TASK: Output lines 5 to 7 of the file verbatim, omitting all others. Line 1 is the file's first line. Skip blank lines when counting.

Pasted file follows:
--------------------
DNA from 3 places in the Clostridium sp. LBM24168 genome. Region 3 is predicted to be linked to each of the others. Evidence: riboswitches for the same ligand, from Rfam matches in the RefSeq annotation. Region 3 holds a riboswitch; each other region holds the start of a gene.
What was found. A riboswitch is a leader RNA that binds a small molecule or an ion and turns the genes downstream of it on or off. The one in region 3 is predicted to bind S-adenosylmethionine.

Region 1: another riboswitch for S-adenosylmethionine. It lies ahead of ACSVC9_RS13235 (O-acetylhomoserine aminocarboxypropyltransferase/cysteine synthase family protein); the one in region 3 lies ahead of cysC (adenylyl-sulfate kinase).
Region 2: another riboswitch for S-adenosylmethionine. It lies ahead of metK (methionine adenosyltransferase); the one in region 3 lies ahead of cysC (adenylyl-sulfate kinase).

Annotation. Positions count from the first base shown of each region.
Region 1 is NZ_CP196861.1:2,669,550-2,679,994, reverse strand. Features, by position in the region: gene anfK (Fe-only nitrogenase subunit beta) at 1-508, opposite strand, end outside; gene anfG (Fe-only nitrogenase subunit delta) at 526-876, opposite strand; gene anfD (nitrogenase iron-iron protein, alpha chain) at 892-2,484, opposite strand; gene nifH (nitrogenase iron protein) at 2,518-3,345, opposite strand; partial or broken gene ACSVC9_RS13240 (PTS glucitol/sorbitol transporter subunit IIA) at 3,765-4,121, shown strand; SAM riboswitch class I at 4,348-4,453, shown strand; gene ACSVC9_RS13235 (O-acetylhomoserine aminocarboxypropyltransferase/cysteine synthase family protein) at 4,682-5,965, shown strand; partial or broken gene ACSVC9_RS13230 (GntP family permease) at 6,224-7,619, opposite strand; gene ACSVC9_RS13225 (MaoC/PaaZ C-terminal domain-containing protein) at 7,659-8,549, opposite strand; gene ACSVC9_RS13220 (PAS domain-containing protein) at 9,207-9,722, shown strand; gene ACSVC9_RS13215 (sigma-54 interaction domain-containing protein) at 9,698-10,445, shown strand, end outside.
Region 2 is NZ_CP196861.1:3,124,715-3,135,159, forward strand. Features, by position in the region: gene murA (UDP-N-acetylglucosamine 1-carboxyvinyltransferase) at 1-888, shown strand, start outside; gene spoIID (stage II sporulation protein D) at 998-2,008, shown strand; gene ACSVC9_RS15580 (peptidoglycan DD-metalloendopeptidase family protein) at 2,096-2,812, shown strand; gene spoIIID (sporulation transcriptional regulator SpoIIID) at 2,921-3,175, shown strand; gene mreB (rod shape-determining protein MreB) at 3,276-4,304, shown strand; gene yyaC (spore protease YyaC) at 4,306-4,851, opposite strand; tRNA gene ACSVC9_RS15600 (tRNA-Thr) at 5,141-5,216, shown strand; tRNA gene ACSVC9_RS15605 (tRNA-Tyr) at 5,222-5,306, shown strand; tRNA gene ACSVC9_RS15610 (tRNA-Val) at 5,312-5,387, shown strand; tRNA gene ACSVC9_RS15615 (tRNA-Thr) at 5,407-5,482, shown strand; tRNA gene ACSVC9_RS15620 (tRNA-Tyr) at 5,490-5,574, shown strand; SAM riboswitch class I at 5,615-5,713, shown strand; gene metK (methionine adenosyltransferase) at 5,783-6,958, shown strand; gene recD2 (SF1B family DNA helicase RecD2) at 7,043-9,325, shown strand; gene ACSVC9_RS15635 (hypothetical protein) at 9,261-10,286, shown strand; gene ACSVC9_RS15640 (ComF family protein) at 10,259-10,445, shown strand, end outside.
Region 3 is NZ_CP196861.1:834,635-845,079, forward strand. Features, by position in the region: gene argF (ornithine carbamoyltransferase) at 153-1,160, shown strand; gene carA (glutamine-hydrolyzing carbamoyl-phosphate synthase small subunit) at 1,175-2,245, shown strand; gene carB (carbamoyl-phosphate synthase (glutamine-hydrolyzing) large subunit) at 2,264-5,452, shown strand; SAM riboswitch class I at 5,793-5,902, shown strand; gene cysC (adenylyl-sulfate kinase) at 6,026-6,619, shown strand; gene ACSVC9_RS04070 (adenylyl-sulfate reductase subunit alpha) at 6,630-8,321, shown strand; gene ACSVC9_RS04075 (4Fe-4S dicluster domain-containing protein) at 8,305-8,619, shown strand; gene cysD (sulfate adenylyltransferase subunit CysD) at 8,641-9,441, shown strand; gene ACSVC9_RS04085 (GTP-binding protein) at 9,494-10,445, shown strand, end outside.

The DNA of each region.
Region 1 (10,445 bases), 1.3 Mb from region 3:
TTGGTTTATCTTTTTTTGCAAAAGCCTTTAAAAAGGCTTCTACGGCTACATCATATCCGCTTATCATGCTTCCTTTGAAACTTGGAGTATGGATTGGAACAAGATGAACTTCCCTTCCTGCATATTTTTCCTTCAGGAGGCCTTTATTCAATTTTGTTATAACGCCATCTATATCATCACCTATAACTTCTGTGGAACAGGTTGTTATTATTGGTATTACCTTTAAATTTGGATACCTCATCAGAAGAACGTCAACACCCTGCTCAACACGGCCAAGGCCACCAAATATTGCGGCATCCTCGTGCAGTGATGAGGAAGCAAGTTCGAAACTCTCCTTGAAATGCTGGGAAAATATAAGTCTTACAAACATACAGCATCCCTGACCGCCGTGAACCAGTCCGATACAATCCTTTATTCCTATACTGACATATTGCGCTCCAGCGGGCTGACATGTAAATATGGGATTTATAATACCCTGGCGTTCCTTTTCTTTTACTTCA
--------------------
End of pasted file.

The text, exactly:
Annotation. Positions count from the first base shown of each region.
Region 1 is NZ_CP196861.1:2,669,550-2,679,994, reverse strand. Features, by position in the region: gene anfK (Fe-only nitrogenase subunit beta) at 1-508, opposite strand, end outside; gene anfG (Fe-only nitrogenase subunit delta) at 526-876, opposite strand; gene anfD (nitrogenase iron-iron protein, alpha chain) at 892-2,484, opposite strand; gene nifH (nitrogenase iron protein) at 2,518-3,345, opposite strand; partial or broken gene ACSVC9_RS13240 (PTS glucitol/sorbitol transporter subunit IIA) at 3,765-4,121, shown strand; SAM riboswitch class I at 4,348-4,453, shown strand; gene ACSVC9_RS13235 (O-acetylhomoserine aminocarboxypropyltransferase/cysteine synthase family protein) at 4,682-5,965, shown strand; partial or broken gene ACSVC9_RS13230 (GntP family permease) at 6,224-7,619, opposite strand; gene ACSVC9_RS13225 (MaoC/PaaZ C-terminal domain-containing protein) at 7,659-8,549, opposite strand; gene ACSVC9_RS13220 (PAS domain-containing protein) at 9,207-9,722, shown strand; gene ACSVC9_RS13215 (sigma-54 interaction domain-containing protein) at 9,698-10,445, shown strand, end outside.
Region 2 is NZ_CP196861.1:3,124,715-3,135,159, forward strand. Features, by position in the region: gene murA (UDP-N-acetylglucosamine 1-carboxyvinyltransferase) at 1-888, shown strand, start outside; gene spoIID (stage II sporulation protein D) at 998-2,008, shown strand; gene ACSVC9_RS15580 (peptidoglycan DD-metalloendopeptidase family protein) at 2,096-2,812, shown strand; gene spoIIID (sporulation transcriptional regulator SpoIIID) at 2,921-3,175, shown strand; gene mreB (rod shape-determining protein MreB) at 3,276-4,304, shown strand; gene yyaC (spore protease YyaC) at 4,306-4,851, opposite strand; tRNA gene ACSVC9_RS15600 (tRNA-Thr) at 5,141-5,216, shown strand; tRNA gene ACSVC9_RS15605 (tRNA-Tyr) at 5,222-5,306, shown strand; tRNA gene ACSVC9_RS15610 (tRNA-Val) at 5,312-5,387, shown strand; tRNA gene ACSVC9_RS15615 (tRNA-Thr) at 5,407-5,482, shown strand; tRNA gene ACSVC9_RS15620 (tRNA-Tyr) at 5,490-5,574, shown strand; SAM riboswitch class I at 5,615-5,713, shown strand; gene metK (methionine adenosyltransferase) at 5,783-6,958, shown strand; gene recD2 (SF1B family DNA helicase RecD2) at 7,043-9,325, shown strand; gene ACSVC9_RS15635 (hypothetical protein) at 9,261-10,286, shown strand; gene ACSVC9_RS15640 (ComF family protein) at 10,259-10,445, shown strand, end outside.